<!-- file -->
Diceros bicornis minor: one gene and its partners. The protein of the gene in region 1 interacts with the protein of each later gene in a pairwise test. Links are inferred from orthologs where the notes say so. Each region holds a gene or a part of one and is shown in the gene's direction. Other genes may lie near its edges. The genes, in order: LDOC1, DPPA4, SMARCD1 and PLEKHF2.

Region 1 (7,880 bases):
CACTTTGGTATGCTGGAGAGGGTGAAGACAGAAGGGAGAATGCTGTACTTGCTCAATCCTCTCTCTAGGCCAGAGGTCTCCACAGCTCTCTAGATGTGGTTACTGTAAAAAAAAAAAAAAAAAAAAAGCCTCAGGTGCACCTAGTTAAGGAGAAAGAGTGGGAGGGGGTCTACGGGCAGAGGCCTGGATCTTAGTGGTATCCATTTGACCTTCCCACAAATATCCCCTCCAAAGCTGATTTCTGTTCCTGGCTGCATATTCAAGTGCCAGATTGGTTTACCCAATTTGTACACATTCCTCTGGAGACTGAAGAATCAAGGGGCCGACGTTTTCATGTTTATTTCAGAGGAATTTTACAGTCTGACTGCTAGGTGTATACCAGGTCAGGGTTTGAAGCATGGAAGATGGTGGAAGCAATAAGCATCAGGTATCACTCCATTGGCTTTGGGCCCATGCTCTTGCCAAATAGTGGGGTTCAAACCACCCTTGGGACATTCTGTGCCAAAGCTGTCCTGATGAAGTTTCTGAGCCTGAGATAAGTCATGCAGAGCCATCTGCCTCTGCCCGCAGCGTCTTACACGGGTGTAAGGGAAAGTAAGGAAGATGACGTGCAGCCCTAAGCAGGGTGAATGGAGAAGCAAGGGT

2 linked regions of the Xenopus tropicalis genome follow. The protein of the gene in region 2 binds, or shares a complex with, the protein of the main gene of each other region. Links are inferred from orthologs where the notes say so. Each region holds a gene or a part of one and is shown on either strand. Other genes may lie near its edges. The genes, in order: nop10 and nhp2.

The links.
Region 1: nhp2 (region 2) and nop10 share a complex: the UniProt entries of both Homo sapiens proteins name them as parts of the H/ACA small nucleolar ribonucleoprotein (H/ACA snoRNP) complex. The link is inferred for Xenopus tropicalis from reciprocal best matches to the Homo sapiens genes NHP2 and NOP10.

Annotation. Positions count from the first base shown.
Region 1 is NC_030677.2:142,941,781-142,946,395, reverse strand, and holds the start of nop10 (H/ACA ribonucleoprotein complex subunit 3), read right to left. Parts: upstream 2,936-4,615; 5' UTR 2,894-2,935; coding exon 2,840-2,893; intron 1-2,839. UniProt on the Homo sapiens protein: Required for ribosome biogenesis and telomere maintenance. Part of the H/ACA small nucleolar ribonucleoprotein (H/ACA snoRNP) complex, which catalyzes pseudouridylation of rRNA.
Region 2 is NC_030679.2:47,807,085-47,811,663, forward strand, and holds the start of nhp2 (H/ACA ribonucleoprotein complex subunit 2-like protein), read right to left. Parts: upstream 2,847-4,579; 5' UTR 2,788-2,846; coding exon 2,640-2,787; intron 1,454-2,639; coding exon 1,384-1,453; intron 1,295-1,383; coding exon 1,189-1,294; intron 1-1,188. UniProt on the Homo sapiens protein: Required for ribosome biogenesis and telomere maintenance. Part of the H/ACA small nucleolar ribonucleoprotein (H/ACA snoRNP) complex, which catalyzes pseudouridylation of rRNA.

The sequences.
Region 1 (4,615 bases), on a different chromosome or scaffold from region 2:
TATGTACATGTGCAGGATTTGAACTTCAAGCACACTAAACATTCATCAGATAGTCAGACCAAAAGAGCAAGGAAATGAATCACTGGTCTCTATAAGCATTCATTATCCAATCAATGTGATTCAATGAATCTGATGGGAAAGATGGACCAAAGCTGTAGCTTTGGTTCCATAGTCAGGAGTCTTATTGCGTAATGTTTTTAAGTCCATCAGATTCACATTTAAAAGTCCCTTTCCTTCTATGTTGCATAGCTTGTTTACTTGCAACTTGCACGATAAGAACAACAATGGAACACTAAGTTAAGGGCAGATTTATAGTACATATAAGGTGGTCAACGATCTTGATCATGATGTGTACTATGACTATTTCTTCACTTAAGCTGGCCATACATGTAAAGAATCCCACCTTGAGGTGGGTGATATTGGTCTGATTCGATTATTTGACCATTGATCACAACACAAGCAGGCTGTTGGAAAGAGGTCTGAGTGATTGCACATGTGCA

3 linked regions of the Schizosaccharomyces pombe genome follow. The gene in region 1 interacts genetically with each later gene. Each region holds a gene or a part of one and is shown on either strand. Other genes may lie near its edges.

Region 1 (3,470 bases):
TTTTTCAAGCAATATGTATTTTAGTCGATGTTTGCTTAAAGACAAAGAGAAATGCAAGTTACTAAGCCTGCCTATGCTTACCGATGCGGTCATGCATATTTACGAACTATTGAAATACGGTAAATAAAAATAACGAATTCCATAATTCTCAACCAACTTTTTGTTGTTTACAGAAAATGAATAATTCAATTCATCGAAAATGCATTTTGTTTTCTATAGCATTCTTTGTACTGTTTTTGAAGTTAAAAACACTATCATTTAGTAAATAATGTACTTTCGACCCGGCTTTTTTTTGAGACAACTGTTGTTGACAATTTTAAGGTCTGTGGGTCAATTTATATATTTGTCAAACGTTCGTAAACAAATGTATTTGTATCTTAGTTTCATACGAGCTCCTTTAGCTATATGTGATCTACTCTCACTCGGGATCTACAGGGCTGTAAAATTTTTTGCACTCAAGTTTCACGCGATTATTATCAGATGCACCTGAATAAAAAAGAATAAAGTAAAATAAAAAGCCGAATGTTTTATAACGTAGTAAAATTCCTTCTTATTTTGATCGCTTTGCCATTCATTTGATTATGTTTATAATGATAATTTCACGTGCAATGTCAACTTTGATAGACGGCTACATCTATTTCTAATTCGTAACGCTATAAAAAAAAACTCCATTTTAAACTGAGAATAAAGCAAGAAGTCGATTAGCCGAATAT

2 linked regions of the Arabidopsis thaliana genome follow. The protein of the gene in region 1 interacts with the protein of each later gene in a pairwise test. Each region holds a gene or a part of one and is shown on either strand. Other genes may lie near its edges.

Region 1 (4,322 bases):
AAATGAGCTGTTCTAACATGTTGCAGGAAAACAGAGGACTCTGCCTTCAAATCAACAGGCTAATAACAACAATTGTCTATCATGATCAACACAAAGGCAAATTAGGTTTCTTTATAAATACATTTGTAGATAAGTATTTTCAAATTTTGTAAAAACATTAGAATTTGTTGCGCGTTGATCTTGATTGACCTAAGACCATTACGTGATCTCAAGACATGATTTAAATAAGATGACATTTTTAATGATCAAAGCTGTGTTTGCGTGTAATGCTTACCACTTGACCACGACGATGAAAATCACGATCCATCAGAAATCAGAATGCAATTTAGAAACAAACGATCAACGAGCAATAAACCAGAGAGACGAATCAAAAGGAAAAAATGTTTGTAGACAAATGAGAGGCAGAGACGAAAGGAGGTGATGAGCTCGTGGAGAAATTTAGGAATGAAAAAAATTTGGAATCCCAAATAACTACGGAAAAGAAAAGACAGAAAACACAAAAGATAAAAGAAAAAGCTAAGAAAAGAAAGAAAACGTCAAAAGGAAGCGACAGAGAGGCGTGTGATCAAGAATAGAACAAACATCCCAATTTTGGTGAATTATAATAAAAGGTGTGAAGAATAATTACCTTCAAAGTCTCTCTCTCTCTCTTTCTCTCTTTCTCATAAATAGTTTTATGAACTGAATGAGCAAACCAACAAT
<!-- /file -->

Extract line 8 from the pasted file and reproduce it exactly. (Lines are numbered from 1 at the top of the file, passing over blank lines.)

Region 1 is NC_030677.2:142,941,781-142,946,395, reverse strand, and holds the start of nop10 (H/ACA ribonucleoprotein complex subunit 3), read right to left. Parts: upstream 2,936-4,615; 5' UTR 2,894-2,935; coding exon 2,840-2,893; intron 1-2,839. UniProt on the Homo sapiens protein: Required for ribosome biogenesis and telomere maintenance. Part of the H/ACA small nucleolar ribonucleoprotein (H/ACA snoRNP) complex, which catalyzes pseudouridylation of rRNA.